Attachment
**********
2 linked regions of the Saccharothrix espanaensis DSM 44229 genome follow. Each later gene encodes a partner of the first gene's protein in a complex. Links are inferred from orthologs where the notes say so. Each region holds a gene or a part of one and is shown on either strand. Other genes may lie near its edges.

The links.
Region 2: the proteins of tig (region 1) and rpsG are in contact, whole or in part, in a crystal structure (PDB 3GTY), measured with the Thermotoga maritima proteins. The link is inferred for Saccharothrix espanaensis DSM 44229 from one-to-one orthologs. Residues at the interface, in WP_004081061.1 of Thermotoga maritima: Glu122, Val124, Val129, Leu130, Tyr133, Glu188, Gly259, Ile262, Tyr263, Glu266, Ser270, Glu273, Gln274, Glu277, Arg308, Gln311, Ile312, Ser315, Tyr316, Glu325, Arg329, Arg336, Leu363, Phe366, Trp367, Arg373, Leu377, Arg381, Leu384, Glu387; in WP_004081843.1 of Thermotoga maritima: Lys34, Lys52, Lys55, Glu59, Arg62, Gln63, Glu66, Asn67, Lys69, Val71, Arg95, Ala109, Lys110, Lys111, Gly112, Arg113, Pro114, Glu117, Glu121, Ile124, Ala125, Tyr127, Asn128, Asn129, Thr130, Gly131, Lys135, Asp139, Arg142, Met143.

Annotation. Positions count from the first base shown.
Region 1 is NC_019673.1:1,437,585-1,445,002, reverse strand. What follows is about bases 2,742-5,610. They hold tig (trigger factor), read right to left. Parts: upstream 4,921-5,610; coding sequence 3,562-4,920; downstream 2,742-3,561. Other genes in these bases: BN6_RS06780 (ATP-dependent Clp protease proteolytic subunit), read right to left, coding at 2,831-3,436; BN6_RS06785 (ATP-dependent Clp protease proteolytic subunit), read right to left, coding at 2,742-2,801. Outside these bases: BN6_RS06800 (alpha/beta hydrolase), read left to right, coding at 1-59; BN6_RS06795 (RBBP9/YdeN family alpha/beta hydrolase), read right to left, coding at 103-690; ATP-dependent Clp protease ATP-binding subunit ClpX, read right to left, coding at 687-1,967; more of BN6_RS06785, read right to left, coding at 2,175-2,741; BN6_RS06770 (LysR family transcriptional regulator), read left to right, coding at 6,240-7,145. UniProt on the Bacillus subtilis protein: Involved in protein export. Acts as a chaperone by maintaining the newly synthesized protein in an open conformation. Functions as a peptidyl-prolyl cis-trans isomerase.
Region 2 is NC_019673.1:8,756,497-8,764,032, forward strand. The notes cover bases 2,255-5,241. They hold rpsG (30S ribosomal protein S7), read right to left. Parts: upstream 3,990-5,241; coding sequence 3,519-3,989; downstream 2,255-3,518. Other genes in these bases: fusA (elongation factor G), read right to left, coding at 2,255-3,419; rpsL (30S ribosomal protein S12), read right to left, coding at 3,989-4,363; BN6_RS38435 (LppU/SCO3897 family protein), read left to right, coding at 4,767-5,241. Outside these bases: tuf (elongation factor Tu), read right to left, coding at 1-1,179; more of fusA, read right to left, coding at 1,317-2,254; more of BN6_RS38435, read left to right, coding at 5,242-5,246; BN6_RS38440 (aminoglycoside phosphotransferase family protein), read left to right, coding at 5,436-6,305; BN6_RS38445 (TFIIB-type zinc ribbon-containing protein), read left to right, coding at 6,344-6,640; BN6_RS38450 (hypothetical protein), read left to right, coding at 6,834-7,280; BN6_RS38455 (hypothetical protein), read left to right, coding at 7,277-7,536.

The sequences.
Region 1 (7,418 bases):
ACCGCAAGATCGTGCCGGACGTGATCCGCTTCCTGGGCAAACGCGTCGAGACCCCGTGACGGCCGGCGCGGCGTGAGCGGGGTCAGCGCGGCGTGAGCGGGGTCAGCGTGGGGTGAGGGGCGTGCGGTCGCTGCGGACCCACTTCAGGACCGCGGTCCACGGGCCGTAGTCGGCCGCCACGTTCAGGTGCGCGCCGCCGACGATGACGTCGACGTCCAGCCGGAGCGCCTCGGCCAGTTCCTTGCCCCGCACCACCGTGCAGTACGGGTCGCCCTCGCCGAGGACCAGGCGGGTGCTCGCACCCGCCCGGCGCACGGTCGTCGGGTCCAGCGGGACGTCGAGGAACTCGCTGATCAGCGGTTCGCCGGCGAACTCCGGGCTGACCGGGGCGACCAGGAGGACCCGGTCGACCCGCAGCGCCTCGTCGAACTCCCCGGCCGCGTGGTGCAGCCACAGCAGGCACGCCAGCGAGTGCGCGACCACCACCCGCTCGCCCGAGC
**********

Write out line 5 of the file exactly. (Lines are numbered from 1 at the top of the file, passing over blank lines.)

Region 1 is NC_019673.1:1,437,585-1,445,002, reverse strand. What follows is about bases 2,742-5,610. They hold tig (trigger factor), read right to left. Parts: upstream 4,921-5,610; coding sequence 3,562-4,920; downstream 2,742-3,561. Other genes in these bases: BN6_RS06780 (ATP-dependent Clp protease proteolytic subunit), read right to left, coding at 2,831-3,436; BN6_RS06785 (ATP-dependent Clp protease proteolytic subunit), read right to left, coding at 2,742-2,801. Outside these bases: BN6_RS06800 (alpha/beta hydrolase), read left to right, coding at 1-59; BN6_RS06795 (RBBP9/YdeN family alpha/beta hydrolase), read right to left, coding at 103-690; ATP-dependent Clp protease ATP-binding subunit ClpX, read right to left, coding at 687-1,967; more of BN6_RS06785, read right to left, coding at 2,175-2,741; BN6_RS06770 (LysR family transcriptional regulator), read left to right, coding at 6,240-7,145. UniProt on the Bacillus subtilis protein: Involved in protein export. Acts as a chaperone by maintaining the newly synthesized protein in an open conformation. Functions as a peptidyl-prolyl cis-trans isomerase.